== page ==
We’re certainly not saying, ‘Turn or burn.’ Forced faith is no faith at all. – Volunteer at ScareMare, a horror house with Jesus at the end.
These many attempts to transform Halloween into opportunities for Christian outreach really have some dicey efforts. Take for example this haunted house in Virginia. The “process” involves quenching the thirst to be scared with some realistic gore and fright, then giving Jesus and His message at the other end. Well, it seems kinda cool, but on the other hand it still appears to lift up the whole undead thing a little high.
I still give the effort a thumbs up….God’s church works in more ways than we can ever comprehend. About 20,000 people a year visit the ScareMare with many professions of faith. Just don’t get me in that horror house!
This from The Roanoke Times:
ScareMare’s holy horror house
This Halloween experience isn’t about scaring the bejesus out of visitors. Instead, it’s about scaring them and leading them to Jesus.
By ERINN HUTKIN
LYNCHBURG — Lighted torches glow on each side of the fogged-over entry gate. Then comes the graveyard marked with crooked tombstones leading to the house — weather-beaten, windows boarded, two stories tall and creepy.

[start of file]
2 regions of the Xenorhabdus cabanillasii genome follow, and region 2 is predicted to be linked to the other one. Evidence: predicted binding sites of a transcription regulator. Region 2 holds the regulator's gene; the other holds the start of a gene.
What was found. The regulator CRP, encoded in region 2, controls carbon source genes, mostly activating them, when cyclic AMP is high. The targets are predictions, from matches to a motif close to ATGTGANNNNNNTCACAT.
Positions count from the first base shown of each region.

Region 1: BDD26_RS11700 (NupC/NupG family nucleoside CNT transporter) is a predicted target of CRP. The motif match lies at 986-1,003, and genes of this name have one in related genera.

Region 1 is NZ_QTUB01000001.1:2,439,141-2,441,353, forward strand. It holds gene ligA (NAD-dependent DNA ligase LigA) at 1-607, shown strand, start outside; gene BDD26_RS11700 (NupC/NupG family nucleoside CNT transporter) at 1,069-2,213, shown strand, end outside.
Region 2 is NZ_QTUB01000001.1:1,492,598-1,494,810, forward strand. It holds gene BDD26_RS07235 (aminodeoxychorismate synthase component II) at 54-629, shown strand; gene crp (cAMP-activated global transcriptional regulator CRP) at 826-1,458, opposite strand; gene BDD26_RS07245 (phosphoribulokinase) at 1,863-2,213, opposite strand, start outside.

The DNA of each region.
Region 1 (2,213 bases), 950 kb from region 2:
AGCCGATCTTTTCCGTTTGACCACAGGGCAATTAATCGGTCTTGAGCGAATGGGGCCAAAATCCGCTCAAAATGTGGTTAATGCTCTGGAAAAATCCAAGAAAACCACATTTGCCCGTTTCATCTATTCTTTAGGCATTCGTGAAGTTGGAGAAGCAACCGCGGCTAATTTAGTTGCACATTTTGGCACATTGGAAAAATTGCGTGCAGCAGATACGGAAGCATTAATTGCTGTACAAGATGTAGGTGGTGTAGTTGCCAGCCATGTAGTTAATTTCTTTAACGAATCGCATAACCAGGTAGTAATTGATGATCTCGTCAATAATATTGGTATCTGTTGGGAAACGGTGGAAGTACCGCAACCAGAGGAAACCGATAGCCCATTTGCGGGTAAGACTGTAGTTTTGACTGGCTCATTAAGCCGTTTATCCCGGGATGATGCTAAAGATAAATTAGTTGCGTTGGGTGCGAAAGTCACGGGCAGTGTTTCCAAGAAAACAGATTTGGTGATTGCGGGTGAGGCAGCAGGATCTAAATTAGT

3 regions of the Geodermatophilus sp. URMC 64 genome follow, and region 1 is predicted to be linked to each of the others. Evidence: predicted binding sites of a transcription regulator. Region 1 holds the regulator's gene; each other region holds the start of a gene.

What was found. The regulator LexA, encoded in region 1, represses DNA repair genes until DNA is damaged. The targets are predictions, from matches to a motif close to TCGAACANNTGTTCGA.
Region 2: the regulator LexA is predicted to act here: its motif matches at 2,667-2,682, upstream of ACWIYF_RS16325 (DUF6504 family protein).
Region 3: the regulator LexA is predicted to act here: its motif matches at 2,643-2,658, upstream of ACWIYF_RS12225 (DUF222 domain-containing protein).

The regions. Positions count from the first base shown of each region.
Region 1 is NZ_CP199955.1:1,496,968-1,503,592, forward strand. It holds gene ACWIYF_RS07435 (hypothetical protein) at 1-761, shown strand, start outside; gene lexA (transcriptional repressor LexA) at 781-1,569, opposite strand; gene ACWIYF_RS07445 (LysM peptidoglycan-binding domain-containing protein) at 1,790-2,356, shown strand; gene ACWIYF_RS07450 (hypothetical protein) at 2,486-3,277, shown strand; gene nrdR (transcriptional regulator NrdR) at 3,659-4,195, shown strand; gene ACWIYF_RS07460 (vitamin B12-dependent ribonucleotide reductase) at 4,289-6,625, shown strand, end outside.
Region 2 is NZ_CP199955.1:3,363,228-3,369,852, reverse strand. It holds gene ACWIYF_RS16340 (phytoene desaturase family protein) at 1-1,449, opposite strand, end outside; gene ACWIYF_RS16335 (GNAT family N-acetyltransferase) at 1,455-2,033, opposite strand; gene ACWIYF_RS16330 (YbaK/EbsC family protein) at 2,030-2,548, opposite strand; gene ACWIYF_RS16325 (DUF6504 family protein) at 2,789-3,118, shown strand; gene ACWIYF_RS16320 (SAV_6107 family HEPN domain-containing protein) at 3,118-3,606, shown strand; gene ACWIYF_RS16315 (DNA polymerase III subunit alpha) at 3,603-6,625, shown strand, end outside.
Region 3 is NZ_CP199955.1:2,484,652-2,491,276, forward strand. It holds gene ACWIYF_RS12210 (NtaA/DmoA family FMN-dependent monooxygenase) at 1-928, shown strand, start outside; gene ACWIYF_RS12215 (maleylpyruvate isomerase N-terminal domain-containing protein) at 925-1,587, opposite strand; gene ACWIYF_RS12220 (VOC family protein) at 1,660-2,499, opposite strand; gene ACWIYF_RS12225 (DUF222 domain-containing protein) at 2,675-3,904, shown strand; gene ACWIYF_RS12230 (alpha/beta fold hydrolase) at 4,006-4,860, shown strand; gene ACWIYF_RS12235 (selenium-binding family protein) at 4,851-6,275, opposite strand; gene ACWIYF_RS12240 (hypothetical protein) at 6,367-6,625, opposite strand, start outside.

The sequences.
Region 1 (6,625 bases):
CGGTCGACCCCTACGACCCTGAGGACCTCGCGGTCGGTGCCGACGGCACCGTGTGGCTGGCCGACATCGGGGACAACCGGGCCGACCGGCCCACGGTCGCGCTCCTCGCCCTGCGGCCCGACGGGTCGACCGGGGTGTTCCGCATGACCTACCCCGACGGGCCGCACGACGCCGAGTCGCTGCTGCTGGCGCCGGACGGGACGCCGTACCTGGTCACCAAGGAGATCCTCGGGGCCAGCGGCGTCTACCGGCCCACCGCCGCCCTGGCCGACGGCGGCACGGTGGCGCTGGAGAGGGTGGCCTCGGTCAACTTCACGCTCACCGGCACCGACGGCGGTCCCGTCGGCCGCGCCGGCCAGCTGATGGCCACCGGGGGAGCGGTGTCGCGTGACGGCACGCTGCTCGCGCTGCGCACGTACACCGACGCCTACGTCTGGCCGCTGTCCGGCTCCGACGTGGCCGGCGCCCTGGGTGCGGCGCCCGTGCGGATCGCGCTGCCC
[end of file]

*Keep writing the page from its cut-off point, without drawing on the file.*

The pre-Halloween sky is blue-black. A half moon is visible through the trees.
Shortly before showtime, a young man — a stage manager type — stands among the headstones and makes an announcement to the lost soul crouched beside an open grave, to the pale-faced guy carrying a severed arm and the young girl sitting upright in her burial plot, hair littered with dirt and dead leaves.
“You’re amazing, and I love you guys, and we’ve got a group coming pretty soon,” he says, exuberant.
Inside this empty house rumored to have been a day care center, an orphanage and the site of at least one death, nearly 200 students and volunteers from Liberty University gather on October weekends to run ScareMare, a haunted house.
This Halloween marks ScareMare’s 35th anniversary, drawing more than 300,000 visitors since 1972. Although those who operate the house that attracts roughly 20,000 visitors each fall from Virginia, Maryland, Pennsylvania and as far away as New Jersey and Canada attend a campus founded by the late Rev. Jerry Falwell, there’s no shortage of blood.
Freddy Kruger is here with razor-blade fingers. As is the ghoul from “Scream.” Outside, anticipating the night’s first group and sporting bloody gashes across his face, Jesus waits on the cross.
“It’s really an evangelistic event,” said robe-clad Jesus — 22-year-old Liberty senior Douglas Slachter. “The majority of it is reaching out to those who don’t know Christ.”
Although some conservative Christians view Halloween as a pagan holiday and promote harvest festivals instead, ScareMare feeds people’s appetites for being freaked by the undead. After drawing people to the house, volunteers hope to lead them to Christ.
Although it’s not the only Christian-themed house — some that followed nationwide include anti-abortion scenes — ScareMare was perhaps the original.
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